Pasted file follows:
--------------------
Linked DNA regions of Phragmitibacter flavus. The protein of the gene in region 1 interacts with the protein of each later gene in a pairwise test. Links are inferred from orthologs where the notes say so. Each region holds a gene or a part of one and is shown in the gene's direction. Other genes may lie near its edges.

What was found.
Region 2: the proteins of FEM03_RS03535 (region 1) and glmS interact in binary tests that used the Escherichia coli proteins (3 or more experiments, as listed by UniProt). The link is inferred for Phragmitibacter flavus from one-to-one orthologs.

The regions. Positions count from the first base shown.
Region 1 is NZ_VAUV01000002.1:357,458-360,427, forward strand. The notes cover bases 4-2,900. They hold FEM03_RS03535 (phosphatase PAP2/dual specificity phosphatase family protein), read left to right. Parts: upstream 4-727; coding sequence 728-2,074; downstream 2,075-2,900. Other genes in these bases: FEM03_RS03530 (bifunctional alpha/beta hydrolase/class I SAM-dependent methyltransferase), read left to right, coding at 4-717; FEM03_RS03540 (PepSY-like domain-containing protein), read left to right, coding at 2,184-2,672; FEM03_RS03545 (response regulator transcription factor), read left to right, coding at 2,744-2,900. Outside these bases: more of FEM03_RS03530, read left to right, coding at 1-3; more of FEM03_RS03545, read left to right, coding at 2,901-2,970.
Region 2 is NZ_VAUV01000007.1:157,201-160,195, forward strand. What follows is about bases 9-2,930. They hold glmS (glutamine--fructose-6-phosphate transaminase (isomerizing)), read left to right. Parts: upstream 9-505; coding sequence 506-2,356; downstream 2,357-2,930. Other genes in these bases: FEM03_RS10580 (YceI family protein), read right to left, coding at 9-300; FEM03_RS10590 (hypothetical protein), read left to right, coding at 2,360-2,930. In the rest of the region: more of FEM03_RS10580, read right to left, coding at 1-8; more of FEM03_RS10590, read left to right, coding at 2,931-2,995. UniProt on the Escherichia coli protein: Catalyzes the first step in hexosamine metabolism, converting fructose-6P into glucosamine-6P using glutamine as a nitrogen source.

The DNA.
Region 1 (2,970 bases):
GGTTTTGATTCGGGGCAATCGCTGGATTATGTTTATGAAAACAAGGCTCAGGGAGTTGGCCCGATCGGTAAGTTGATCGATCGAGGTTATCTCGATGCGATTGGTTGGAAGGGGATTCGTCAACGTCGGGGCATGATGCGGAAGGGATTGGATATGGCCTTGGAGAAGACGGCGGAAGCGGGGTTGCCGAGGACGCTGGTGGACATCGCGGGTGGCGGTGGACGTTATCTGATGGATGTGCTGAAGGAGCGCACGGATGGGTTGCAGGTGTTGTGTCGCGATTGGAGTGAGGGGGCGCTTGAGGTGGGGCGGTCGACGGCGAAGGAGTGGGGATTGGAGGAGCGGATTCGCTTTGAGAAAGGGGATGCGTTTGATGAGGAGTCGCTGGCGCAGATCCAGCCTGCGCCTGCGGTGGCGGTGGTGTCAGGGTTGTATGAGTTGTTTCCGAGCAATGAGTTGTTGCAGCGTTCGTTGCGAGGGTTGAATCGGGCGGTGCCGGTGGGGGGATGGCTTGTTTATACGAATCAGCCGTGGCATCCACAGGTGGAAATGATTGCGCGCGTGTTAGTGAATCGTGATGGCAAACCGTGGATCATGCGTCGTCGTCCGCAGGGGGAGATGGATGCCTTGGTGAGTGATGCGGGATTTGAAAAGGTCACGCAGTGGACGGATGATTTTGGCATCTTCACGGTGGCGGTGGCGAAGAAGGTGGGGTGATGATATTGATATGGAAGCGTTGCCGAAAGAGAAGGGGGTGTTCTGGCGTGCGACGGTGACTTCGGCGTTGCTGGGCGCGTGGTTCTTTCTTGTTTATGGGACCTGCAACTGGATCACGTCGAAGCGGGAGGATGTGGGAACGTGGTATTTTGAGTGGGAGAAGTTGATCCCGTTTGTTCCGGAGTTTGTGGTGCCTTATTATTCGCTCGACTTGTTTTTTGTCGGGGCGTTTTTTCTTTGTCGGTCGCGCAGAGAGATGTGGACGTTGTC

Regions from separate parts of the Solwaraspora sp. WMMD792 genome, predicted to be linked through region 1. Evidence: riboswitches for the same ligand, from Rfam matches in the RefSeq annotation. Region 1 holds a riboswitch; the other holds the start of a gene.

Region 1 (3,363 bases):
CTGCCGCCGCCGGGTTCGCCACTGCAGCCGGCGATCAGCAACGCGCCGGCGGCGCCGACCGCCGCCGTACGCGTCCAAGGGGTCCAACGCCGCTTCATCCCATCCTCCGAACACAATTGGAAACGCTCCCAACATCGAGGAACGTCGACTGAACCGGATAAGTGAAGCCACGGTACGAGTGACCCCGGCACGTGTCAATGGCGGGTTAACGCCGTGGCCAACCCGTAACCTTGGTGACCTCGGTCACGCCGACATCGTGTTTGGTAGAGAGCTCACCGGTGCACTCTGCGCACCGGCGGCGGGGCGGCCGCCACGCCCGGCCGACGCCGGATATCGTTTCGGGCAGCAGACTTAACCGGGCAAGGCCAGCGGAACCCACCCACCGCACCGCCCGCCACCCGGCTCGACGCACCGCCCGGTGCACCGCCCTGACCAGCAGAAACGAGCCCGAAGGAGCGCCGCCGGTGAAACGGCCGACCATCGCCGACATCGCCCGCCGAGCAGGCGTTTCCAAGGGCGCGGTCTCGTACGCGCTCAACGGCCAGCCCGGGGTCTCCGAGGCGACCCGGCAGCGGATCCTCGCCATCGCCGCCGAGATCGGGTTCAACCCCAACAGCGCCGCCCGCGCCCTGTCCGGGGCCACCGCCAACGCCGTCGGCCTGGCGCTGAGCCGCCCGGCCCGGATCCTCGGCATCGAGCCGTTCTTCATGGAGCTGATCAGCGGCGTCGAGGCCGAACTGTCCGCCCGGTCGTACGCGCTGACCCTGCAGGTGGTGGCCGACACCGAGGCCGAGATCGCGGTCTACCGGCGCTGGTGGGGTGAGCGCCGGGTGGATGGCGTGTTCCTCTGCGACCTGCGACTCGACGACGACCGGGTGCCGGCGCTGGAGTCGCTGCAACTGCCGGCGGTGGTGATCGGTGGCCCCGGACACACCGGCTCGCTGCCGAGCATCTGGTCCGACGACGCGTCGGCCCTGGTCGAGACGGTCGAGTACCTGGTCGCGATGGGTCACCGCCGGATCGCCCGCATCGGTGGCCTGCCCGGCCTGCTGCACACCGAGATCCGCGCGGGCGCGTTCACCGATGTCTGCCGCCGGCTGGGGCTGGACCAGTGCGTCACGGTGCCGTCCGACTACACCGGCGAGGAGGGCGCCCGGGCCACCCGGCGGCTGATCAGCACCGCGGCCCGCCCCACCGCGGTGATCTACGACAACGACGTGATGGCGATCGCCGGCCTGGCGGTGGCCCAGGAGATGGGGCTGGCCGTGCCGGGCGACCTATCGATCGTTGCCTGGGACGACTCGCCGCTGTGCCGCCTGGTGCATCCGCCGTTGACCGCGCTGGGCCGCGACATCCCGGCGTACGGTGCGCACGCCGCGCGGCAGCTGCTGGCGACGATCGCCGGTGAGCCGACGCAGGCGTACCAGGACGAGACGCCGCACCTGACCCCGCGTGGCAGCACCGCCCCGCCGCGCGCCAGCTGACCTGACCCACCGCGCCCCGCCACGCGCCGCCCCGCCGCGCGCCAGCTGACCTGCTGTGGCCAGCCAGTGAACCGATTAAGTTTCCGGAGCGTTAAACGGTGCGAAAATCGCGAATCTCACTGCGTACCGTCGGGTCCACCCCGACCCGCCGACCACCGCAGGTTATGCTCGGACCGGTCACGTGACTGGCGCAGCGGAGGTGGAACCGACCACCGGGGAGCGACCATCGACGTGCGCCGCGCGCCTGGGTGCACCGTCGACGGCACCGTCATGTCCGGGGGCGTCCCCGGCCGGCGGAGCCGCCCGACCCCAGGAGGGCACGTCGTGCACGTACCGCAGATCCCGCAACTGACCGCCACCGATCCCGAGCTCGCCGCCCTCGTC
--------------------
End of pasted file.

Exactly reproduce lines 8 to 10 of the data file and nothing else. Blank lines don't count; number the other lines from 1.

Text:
Region 1 (2,970 bases):
GGTTTTGATTCGGGGCAATCGCTGGATTATGTTTATGAAAACAAGGCTCAGGGAGTTGGCCCGATCGGTAAGTTGATCGATCGAGGTTATCTCGATGCGATTGGTTGGAAGGGGATTCGTCAACGTCGGGGCATGATGCGGAAGGGATTGGATATGGCCTTGGAGAAGACGGCGGAAGCGGGGTTGCCGAGGACGCTGGTGGACATCGCGGGTGGCGGTGGACGTTATCTGATGGATGTGCTGAAGGAGCGCACGGATGGGTTGCAGGTGTTGTGTCGCGATTGGAGTGAGGGGGCGCTTGAGGTGGGGCGGTCGACGGCGAAGGAGTGGGGATTGGAGGAGCGGATTCGCTTTGAGAAAGGGGATGCGTTTGATGAGGAGTCGCTGGCGCAGATCCAGCCTGCGCCTGCGGTGGCGGTGGTGTCAGGGTTGTATGAGTTGTTTCCGAGCAATGAGTTGTTGCAGCGTTCGTTGCGAGGGTTGAATCGGGCGGTGCCGGTGGGGGGATGGCTTGTTTATACGAATCAGCCGTGGCATCCACAGGTGGAAATGATTGCGCGCGTGTTAGTGAATCGTGATGGCAAACCGTGGATCATGCGTCGTCGTCCGCAGGGGGAGATGGATGCCTTGGTGAGTGATGCGGGATTTGAAAAGGTCACGCAGTGGACGGATGATTTTGGCATCTTCACGGTGGCGGTGGCGAAGAAGGTGGGGTGATGATATTGATATGGAAGCGTTGCCGAAAGAGAAGGGGGTGTTCTGGCGTGCGACGGTGACTTCGGCGTTGCTGGGCGCGTGGTTCTTTCTTGTTTATGGGACCTGCAACTGGATCACGTCGAAGCGGGAGGATGTGGGAACGTGGTATTTTGAGTGGGAGAAGTTGATCCCGTTTGTTCCGGAGTTTGTGGTGCCTTATTATTCGCTCGACTTGTTTTTTGTCGGGGCGTTTTTTCTTTGTCGGTCGCGCAGAGAGATGTGGACGTTGTC

Regions from separate parts of the Solwaraspora sp. WMMD792 genome, predicted to be linked through region 1. Evidence: riboswitches for the same ligand, from Rfam matches in the RefSeq annotation. Region 1 holds a riboswitch; the other holds the start of a gene.